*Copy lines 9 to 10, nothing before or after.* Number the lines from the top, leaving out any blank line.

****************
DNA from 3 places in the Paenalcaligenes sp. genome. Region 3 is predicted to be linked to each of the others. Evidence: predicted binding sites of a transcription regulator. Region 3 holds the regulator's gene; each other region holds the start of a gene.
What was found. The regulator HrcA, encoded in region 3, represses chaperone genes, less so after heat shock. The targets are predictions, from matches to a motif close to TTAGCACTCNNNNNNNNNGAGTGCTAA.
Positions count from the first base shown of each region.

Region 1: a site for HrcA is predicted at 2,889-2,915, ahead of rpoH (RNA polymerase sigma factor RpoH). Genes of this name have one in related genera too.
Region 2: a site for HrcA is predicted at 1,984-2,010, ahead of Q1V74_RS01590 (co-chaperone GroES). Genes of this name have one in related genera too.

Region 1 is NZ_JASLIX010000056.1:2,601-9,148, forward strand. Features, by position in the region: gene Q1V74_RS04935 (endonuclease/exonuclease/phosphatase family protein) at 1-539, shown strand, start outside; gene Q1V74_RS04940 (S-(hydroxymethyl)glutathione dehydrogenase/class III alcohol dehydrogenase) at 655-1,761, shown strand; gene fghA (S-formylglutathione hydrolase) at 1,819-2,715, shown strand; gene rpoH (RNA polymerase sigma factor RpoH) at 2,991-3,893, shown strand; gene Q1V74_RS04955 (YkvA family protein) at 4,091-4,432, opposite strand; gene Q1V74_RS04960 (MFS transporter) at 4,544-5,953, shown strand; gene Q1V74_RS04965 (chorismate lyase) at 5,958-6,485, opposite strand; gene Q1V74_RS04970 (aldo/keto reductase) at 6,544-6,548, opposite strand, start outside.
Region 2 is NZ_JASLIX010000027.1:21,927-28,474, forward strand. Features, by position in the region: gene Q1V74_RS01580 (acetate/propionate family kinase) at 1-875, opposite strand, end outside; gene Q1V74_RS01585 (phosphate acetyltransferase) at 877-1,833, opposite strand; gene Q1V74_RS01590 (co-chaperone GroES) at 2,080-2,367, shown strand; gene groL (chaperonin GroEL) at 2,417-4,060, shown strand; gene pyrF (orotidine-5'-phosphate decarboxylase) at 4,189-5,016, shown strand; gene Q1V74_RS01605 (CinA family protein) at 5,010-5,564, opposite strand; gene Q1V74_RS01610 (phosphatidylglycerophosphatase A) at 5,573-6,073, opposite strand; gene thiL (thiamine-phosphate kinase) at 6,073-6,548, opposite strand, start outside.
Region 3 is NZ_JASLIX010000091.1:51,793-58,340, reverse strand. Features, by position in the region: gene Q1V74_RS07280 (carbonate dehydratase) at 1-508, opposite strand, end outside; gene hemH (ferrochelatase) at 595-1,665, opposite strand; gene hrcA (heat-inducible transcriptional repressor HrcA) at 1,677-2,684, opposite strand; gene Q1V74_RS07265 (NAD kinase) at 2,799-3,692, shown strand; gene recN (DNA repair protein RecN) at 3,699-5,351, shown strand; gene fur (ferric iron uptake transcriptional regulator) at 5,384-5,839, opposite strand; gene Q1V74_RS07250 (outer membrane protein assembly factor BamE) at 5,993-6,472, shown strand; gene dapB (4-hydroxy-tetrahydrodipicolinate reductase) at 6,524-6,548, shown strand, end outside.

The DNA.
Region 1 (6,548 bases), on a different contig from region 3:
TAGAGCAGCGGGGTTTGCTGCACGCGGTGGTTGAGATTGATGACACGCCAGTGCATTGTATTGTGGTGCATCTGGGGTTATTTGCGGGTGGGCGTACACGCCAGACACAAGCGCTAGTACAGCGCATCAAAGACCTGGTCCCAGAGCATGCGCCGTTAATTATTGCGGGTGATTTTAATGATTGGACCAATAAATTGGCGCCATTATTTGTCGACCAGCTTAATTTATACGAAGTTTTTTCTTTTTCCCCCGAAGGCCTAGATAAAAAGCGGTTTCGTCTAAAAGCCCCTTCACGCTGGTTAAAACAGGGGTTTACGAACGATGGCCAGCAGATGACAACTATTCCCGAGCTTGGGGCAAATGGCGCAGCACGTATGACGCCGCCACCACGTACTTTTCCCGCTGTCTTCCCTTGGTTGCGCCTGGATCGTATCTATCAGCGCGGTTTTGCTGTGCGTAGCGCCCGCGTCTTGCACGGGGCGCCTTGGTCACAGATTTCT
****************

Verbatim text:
The DNA.
Region 1 (6,548 bases), on a different contig from region 3: